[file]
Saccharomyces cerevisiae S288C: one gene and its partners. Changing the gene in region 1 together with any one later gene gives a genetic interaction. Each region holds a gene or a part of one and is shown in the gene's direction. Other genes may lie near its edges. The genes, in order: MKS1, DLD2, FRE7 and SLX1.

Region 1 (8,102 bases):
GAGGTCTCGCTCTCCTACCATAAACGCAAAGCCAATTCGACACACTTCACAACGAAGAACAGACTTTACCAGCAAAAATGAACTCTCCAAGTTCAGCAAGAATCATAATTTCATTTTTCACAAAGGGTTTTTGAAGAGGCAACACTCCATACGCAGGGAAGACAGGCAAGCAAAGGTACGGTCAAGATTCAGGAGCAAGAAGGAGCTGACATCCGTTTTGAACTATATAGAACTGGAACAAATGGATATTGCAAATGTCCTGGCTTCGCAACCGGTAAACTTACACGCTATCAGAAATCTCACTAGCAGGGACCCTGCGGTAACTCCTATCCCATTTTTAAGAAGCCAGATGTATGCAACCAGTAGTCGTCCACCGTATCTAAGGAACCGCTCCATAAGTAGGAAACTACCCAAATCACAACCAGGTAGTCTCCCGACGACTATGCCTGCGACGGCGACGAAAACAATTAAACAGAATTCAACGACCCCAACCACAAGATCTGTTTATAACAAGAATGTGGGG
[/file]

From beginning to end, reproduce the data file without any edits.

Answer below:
Saccharomyces cerevisiae S288C: one gene and its partners. Changing the gene in region 1 together with any one later gene gives a genetic interaction. Each region holds a gene or a part of one and is shown in the gene's direction. Other genes may lie near its edges. The genes, in order: MKS1, DLD2, FRE7 and SLX1.

Region 1 (8,102 bases):
GAGGTCTCGCTCTCCTACCATAAACGCAAAGCCAATTCGACACACTTCACAACGAAGAACAGACTTTACCAGCAAAAATGAACTCTCCAAGTTCAGCAAGAATCATAATTTCATTTTTCACAAAGGGTTTTTGAAGAGGCAACACTCCATACGCAGGGAAGACAGGCAAGCAAAGGTACGGTCAAGATTCAGGAGCAAGAAGGAGCTGACATCCGTTTTGAACTATATAGAACTGGAACAAATGGATATTGCAAATGTCCTGGCTTCGCAACCGGTAAACTTACACGCTATCAGAAATCTCACTAGCAGGGACCCTGCGGTAACTCCTATCCCATTTTTAAGAAGCCAGATGTATGCAACCAGTAGTCGTCCACCGTATCTAAGGAACCGCTCCATAAGTAGGAAACTACCCAAATCACAACCAGGTAGTCTCCCGACGACTATGCCTGCGACGGCGACGAAAACAATTAAACAGAATTCAACGACCCCAACCACAAGATCTGTTTATAACAAGAATGTGGGG